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contribution 03 - ARBIA Silvana

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Whom to prosecute?

Silvana ARBIA

transtlated version

Thank you very much. It is not dealing with training per se, but it is about the need to put a link between investigations and the prosecution. At the beginning of our work as a Prosecutor, we had to deal with the simultaneous work of the investigator and the prosecutor who was in charge of preparing the case.
The investigator will collect the material and prepare the file, but it was not linked with the Prosecution strategy, I mean the case as would be presented in court. As we began together with Mrs Del Ponte, she was the chief Prosecutor, we thought to give an additional duty to the senior trial attorney, that is, to lead the investigations and to guide the investigators in order to prepare the evidence for the trial.

As James said, it did a big change. Because the investigator is not necessarily an expert in international criminal law. For matters of genocide, there is specific evidence to sort, given that it needs to prove the special intention. And on that note, it was a very positive experience.

Training is important for all investigators, in general. To that I may add the experience of the ICC which came after the ICTR.
At the ICC, there is a list of trained invesigators for the Defence team, which may help. I have noted that the investigation can determine the outcome of a case. That’s what I can say about training.

Now, I would like to add a comment on politics. As you are aware, the challenges of international prosecution, - especially in the ICTR, I do not know if it is the same for the ICTY - relate to the competing nature of the job of the Prosecutor in regard of the national level. The international Prosecutor competes with the national Prosecutor. There are situations where the national Prosecutor, or the examining magistrate, as applicable, could be well advanced in his investigation. It could influence the choice of the international Prosecutor: which will be the priority? Can the international Prosecutor invoke the primacy of his jurisdiction and confirm the investigation that has been already been carried out by a Prosecutor from a national level? Does he need to let the case to a national judge? That may also determine the policy of an international Prosecutor, as he is not alone like a national Prosecutor would be.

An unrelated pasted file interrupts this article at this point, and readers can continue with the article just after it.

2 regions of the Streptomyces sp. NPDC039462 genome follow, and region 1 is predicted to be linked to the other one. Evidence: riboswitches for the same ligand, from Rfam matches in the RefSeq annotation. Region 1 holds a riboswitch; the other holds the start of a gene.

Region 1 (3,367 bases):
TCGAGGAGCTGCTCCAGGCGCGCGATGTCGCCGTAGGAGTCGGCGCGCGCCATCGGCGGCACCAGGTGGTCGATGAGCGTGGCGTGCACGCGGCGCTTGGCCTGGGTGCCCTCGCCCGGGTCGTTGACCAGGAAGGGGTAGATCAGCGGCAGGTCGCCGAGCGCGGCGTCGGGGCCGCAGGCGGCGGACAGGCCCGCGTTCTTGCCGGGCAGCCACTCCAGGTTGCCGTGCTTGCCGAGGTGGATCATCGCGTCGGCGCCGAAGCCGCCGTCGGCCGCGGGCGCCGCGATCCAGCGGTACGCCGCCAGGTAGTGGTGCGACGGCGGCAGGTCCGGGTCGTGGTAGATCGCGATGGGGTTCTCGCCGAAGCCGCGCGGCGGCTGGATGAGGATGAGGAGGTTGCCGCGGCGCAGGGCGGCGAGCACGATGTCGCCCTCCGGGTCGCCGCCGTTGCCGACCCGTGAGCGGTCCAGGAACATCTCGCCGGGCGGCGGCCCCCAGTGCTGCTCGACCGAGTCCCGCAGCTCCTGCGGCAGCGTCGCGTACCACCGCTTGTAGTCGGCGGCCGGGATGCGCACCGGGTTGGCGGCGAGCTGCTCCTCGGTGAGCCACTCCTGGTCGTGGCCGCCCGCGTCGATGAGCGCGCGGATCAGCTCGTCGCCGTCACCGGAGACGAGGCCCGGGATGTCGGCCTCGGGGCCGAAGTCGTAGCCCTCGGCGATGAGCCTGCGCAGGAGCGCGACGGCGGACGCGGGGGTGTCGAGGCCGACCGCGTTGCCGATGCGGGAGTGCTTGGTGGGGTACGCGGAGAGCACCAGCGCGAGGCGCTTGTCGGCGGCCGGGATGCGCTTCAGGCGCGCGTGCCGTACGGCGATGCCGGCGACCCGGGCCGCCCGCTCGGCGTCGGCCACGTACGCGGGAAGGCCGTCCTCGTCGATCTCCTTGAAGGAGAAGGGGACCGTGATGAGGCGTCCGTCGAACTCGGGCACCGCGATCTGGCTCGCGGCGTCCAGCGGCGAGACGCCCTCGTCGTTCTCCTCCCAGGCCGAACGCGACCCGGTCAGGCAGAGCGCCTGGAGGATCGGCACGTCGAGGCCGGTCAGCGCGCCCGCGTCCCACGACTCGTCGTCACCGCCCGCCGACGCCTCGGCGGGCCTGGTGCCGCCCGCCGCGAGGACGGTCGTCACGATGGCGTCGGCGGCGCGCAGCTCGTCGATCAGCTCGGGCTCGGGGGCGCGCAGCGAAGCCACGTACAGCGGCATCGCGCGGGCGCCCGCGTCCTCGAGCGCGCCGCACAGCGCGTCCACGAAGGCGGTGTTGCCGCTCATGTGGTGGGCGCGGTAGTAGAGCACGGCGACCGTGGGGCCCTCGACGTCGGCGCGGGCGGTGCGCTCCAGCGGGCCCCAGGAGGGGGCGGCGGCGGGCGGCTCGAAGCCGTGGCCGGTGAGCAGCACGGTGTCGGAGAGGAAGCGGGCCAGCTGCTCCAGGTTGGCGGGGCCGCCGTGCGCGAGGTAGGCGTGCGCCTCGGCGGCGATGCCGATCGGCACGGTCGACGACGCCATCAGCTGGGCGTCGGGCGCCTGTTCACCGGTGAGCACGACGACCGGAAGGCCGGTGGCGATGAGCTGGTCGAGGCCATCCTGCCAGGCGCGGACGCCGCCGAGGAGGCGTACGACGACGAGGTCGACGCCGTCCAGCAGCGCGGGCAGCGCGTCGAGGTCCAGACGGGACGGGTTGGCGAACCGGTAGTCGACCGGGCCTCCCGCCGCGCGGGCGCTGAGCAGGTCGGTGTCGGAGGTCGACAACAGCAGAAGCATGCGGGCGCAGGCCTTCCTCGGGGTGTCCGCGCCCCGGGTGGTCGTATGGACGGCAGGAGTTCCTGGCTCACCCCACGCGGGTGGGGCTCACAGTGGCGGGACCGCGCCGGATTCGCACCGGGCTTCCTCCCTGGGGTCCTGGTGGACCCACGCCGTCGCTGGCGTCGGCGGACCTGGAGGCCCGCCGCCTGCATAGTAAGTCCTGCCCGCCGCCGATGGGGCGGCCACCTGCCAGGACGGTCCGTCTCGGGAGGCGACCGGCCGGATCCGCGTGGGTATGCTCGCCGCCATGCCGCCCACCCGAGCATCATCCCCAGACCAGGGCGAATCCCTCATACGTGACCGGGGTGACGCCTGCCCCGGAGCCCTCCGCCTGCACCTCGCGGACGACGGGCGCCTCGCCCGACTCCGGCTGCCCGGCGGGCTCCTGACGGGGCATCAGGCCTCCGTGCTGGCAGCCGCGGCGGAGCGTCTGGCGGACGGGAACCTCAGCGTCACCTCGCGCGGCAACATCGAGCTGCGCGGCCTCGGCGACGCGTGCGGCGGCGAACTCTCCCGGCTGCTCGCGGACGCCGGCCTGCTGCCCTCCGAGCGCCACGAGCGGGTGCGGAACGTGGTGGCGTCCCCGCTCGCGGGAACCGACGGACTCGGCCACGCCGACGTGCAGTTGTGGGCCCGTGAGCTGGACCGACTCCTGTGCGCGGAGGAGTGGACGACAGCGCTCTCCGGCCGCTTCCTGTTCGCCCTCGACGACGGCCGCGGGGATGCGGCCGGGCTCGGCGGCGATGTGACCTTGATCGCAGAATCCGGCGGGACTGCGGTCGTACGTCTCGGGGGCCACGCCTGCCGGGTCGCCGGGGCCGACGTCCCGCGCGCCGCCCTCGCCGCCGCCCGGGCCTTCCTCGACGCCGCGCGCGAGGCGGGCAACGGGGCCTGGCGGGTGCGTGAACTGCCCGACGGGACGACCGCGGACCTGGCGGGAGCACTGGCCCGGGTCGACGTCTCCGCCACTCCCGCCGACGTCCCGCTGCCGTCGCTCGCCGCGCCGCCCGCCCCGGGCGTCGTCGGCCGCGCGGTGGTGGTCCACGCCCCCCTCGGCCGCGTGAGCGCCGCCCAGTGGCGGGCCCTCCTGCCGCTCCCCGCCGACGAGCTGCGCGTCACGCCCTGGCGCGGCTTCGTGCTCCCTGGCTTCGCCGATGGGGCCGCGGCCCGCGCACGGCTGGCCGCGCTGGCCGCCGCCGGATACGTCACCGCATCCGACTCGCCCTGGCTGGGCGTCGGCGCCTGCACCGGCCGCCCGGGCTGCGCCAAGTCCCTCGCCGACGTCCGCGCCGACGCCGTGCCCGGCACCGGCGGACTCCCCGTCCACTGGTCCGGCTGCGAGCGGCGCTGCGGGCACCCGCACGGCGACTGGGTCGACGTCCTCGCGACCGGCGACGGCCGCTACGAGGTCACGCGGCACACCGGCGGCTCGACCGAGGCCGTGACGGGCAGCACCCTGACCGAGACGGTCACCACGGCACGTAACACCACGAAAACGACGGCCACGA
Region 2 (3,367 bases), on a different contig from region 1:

How does the Prosecutor start his work at international level? Despite this competition, it works like at the national level: information that he can find in the official reports. First of all, there is no investigation but the definition of certain events that can influence the choice of the Prosecutor regarding the priority for one or another investigation. Regarding the ICTR, Rwanda had already conducted a lot of investigations. There was a long list of suspects that the international Prosecutor could examine and that could actually determine the choice to prosecute some persons.

An other point which is really important at the international level relates to the political undertones of an investigation or of a prosecution. For instance, do you need to draft a confidential or a public indictment? Should an arrest be a matter of a confidential or public request? I think that aspect is very interesting, as we always have to think about the consequences on the victims or political consequences, and clearly there is a very sensitive strategy, very sensitive choices to make at the international level.


Is anybody else willing to discuss Prosecution matters, namely, the matters that have been raised by Mrs Arbia? In your statement there are two issues that came up. Can the International Criminal Court exercise its primacy? If so, how?
And when you have competing jurisdictions, like in Rwanda, how are tasks shared out between the international courts and the national courts? How did you address that issue?

Silvana ARBIA

It is not a problem that can be solved by once. You know, investigations can start or triggered by a complaint, or you can have an official UN report, or you can have a report of a Commission of Enquiry. And after receiving such, a decision is made on a case by case basis to determine whether that falls under the jurisdiction of the international Tribunal, because the mandate of the international court is based on certain conditions. What would be my choice, before all, I will have to determine the case at hand and check if the evidence is compelling, if the facts are serious enough and the case complete enough to warrant prosecution by the international court.


If I understand you properly, you have said that it is based on a case by case basis. It is quite understandable but that choice is guided by factual matters, namely, the gravity of the case and the available evidence. But don’t you have an alternative approach in respect of the position of the person involved?

Silvana ARBIA

Certainly. I have referred to the mandate of the International Criminal Court which requires the Court to handle the more serious cases and the gravity is not an easy criterion to determine. It can be based in respect of victims, in respect of the gravity of the crimes, in respect also of the authority wielded by the perpetrator. You have several criteria which would warrant the jurisdiction of the court to be exercised.


In the forms that were handed out this morning, there were some questions that relate to what you have said, and they also come to supplement your statement. This morning the term a "big fish" was used. What is a "big fish" to the International Criminal Court? What is the criterion used? This issue of a "big fish" appeared also at the ICTY. So, which are the criteria to determine that the case is about a “big fish”?

Mr Othman, I think you raised that question in your memo.